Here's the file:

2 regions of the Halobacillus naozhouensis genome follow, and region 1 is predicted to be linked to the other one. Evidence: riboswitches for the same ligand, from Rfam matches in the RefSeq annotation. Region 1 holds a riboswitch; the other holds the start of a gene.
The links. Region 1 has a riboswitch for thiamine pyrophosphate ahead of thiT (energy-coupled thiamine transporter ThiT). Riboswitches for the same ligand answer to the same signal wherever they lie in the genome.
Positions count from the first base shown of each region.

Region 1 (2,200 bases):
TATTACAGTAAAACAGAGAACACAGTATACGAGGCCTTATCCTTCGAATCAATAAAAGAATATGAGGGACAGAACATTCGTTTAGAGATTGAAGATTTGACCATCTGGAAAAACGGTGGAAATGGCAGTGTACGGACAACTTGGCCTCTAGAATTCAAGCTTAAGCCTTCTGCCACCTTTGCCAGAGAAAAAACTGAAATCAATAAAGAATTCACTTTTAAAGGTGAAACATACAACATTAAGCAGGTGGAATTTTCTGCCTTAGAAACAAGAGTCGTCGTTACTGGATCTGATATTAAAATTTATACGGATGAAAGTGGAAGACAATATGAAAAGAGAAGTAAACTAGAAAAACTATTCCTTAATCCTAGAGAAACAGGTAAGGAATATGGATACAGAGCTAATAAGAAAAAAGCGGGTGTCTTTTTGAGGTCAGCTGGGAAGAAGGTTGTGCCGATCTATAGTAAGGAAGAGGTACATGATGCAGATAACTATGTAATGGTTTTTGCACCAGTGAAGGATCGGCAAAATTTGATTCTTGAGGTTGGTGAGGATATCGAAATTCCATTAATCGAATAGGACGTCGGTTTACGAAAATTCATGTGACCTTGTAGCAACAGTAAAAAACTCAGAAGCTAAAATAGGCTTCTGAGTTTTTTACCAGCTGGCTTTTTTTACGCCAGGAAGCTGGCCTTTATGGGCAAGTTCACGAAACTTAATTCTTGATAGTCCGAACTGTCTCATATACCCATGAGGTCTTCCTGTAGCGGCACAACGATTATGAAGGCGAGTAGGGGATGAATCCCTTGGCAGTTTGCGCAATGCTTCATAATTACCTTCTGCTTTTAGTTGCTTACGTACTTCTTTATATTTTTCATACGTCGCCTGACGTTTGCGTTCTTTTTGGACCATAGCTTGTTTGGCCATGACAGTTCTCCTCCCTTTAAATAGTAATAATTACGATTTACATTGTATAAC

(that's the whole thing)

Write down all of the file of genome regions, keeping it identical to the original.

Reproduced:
2 regions of the Halobacillus naozhouensis genome follow, and region 1 is predicted to be linked to the other one. Evidence: riboswitches for the same ligand, from Rfam matches in the RefSeq annotation. Region 1 holds a riboswitch; the other holds the start of a gene.
The links. Region 1 has a riboswitch for thiamine pyrophosphate ahead of thiT (energy-coupled thiamine transporter ThiT). Riboswitches for the same ligand answer to the same signal wherever they lie in the genome.
Positions count from the first base shown of each region.

Region 1 (2,200 bases):
TATTACAGTAAAACAGAGAACACAGTATACGAGGCCTTATCCTTCGAATCAATAAAAGAATATGAGGGACAGAACATTCGTTTAGAGATTGAAGATTTGACCATCTGGAAAAACGGTGGAAATGGCAGTGTACGGACAACTTGGCCTCTAGAATTCAAGCTTAAGCCTTCTGCCACCTTTGCCAGAGAAAAAACTGAAATCAATAAAGAATTCACTTTTAAAGGTGAAACATACAACATTAAGCAGGTGGAATTTTCTGCCTTAGAAACAAGAGTCGTCGTTACTGGATCTGATATTAAAATTTATACGGATGAAAGTGGAAGACAATATGAAAAGAGAAGTAAACTAGAAAAACTATTCCTTAATCCTAGAGAAACAGGTAAGGAATATGGATACAGAGCTAATAAGAAAAAAGCGGGTGTCTTTTTGAGGTCAGCTGGGAAGAAGGTTGTGCCGATCTATAGTAAGGAAGAGGTACATGATGCAGATAACTATGTAATGGTTTTTGCACCAGTGAAGGATCGGCAAAATTTGATTCTTGAGGTTGGTGAGGATATCGAAATTCCATTAATCGAATAGGACGTCGGTTTACGAAAATTCATGTGACCTTGTAGCAACAGTAAAAAACTCAGAAGCTAAAATAGGCTTCTGAGTTTTTTACCAGCTGGCTTTTTTTACGCCAGGAAGCTGGCCTTTATGGGCAAGTTCACGAAACTTAATTCTTGATAGTCCGAACTGTCTCATATACCCATGAGGTCTTCCTGTAGCGGCACAACGATTATGAAGGCGAGTAGGGGATGAATCCCTTGGCAGTTTGCGCAATGCTTCATAATTACCTTCTGCTTTTAGTTGCTTACGTACTTCTTTATATTTTTCATACGTCGCCTGACGTTTGCGTTCTTTTTGGACCATAGCTTGTTTGGCCATGACAGTTCTCCTCCCTTTAAATAGTAATAATTACGATTTACATTGTATAAC